An index provides a sample view of some section of the stock market. The Standard & Poor's 500 Index, for instance, measures the price movements of 500 of the largest, most successful, U.S.-based companies. The Nasdaq Composite Index measures the price movements of companies on the Nasdaq Stock Exchange, which is dominated by technology stocks. Japan's Nikkei 225 Index tracks the performance of the top companies on the Tokyo exchange.
|Q:What are index funds?|
|A: Index funds are mutual funds that include all the companies that make up a particular index. For example, a Standard & Poor's Index Fund would be a fund that held stock in every one of the 500 companies in the Standard & Poor's 500 Index. |
Buying an index fund is a good move for two reasons: As long as you choose an index representing a broad cross section of industries, it can protect you from sudden downturns in one particular industry, and it limits the taxes you will have to pay.
1. Spreading Your Risk
By buying an index fund that represents a wide array of industries -- such as the Standard & Poor's 500 Index -- you avoid having all your eggs in one industry basket. That broad exposure, or so-called diversification, is particularly recommended if you are just starting out as an investor and you want to have one good core investment. The S&P 500 Index Fund, for example, will give you a cross section of all the major U.S. industries, from automobiles to household products to technology. The Standard & Poor's Mid-Cap Index Fund will give you a cross section of 400 of the strongest medium-sized companies in a wide array of industries.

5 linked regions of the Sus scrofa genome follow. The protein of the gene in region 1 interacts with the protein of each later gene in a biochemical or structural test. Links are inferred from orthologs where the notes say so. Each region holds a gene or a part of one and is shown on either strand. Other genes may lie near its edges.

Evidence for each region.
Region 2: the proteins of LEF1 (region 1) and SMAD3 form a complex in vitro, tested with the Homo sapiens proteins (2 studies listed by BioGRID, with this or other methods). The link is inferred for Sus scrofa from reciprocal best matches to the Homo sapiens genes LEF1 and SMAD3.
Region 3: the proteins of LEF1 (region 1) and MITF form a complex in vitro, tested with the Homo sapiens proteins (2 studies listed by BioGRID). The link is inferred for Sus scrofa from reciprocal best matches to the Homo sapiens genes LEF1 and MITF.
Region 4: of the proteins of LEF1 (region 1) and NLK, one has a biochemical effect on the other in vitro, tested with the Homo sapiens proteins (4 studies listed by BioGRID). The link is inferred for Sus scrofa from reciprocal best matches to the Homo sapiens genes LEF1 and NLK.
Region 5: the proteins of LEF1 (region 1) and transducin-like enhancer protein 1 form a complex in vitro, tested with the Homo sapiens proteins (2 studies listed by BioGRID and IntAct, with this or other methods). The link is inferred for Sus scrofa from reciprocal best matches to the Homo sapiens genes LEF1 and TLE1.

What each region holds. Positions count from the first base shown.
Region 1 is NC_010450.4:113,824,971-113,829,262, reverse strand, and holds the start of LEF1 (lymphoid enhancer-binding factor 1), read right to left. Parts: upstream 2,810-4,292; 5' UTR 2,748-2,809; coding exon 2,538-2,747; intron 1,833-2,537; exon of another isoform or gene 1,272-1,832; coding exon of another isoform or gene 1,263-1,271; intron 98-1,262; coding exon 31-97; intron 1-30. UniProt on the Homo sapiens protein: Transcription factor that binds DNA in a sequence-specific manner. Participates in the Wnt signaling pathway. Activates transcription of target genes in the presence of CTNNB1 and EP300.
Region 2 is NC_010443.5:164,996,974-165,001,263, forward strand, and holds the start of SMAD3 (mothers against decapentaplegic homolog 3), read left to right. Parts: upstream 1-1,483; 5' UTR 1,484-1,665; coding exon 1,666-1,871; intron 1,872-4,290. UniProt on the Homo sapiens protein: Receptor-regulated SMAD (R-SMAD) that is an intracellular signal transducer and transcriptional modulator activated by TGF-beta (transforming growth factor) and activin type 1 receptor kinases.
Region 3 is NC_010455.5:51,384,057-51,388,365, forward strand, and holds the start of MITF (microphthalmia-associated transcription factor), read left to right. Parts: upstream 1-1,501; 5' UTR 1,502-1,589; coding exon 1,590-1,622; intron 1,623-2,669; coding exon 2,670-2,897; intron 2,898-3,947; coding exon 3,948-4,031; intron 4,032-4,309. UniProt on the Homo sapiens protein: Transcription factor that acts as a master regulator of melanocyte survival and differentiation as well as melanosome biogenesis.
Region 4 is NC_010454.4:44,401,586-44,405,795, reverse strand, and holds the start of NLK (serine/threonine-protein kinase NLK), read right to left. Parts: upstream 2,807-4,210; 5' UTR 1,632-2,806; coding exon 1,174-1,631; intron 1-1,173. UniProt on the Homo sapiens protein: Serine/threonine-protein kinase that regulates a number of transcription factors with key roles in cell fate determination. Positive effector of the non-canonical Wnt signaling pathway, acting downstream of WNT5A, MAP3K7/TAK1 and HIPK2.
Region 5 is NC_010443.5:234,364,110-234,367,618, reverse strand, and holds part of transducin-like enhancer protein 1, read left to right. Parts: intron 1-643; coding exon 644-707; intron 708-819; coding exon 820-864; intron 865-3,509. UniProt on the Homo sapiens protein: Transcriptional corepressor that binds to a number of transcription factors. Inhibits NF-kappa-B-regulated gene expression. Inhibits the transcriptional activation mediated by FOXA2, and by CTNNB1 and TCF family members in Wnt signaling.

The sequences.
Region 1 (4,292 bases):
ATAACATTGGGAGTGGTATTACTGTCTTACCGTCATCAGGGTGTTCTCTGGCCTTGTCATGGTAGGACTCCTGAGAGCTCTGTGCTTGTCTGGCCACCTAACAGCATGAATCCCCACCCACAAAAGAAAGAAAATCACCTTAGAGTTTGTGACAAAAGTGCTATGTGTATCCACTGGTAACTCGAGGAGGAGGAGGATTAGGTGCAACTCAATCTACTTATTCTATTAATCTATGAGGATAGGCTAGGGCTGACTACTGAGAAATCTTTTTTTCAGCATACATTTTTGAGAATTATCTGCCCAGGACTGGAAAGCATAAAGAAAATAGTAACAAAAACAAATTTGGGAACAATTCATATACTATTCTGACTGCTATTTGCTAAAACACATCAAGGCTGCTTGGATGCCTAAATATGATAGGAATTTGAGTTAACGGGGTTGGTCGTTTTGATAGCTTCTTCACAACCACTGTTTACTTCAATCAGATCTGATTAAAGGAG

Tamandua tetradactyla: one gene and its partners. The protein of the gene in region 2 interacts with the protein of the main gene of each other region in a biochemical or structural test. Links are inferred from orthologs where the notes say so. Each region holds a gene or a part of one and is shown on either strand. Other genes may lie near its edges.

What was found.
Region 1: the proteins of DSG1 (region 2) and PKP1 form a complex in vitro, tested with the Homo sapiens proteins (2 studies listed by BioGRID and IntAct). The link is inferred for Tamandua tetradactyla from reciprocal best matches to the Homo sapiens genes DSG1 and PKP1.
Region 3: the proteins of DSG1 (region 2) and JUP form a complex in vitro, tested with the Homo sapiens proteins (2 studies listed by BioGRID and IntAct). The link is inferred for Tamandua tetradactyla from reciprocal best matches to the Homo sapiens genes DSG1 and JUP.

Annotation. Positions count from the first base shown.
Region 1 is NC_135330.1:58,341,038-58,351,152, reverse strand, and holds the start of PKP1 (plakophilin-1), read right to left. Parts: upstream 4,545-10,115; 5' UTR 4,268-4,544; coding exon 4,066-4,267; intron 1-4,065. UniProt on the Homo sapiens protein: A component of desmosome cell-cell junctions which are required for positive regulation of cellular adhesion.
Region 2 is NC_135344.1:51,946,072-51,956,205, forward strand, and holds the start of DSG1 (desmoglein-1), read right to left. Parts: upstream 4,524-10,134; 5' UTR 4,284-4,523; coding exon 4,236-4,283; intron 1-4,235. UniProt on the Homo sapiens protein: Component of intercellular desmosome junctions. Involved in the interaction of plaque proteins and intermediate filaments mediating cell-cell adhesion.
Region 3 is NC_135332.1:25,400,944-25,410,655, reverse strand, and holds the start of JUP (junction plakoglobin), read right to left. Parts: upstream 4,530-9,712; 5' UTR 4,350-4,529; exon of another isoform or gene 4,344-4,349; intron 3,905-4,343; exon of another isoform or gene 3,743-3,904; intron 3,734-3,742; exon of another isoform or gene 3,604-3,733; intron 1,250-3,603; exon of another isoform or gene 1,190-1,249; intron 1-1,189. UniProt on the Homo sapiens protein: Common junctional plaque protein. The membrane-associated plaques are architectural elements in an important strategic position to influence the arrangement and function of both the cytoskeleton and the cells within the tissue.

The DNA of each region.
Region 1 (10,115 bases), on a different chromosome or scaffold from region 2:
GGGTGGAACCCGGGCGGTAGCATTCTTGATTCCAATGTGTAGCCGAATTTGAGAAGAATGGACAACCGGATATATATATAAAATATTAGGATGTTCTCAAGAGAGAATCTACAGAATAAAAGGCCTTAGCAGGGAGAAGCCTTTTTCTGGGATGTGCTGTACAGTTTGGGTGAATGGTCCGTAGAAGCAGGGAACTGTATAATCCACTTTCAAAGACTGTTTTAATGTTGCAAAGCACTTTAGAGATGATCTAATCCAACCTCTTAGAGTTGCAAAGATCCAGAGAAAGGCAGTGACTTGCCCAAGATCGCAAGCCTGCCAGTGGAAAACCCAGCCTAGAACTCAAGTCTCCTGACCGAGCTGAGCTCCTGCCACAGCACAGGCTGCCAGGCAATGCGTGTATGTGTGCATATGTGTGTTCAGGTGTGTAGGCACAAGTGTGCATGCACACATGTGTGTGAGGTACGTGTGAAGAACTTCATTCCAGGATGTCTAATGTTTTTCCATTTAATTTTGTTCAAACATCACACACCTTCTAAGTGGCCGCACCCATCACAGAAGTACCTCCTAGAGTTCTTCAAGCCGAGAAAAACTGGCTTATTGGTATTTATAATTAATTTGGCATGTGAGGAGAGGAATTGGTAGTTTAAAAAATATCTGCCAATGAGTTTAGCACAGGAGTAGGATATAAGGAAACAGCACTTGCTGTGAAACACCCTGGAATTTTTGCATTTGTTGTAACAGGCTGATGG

Be careful, though. Not all index funds track truly broad-based indexes. For instance, some index funds only track certain geographic areas such as Japan or certain types of companies such as small value companies. If you want to buy an index fund that ensures industry diversity, avoid funds other than those that track the S&P 500 or the S&P Mid Cap 400.
2. Limiting Your Taxes
Investing in an index fund could be the next move you make after maximizing your contributions to a tax-deferred retirement plan. In other words, if you already have ample investments in a Roth IRA and a retirement plan at work, and and you still have money to invest, index funds are a smart second step because they will bring you big tax savings.
Why is this? Well, in a regular actively managed fund, the fund manager is often buying and selling companies, wheeling and dealing, trying to sell companies at the right price and buy others for a bargain. And unless you hold that mutual fund in some sort of tax-deferred account, you have to pay taxes on all that trading activity. With an index fund, however, there is no manager to buy and sell the companies. The fund simply rides along with the fate of the index. That means the index remains constant throughout the year and only changes at specific times, when the people who compile it change its composition or "weightings" to reflect changes that have occurred in the value of the companies they track.
To illustrate the tax-sheltering advantage of indexed funds in action: The Vanguard Index 500, a fund that mirrors the S&P 500 index, posted a five-year average return of 18.64 percent. The tax-adjusted return for this fund was 17.78 percent. So less than 1 percent of your mutual fund profits would have gone to taxes if you had invested in it. This compares very well with something like the Fidelity Select Technology fund where more than 6 percent of your mutual fund profits would have gone to taxes during the same time period.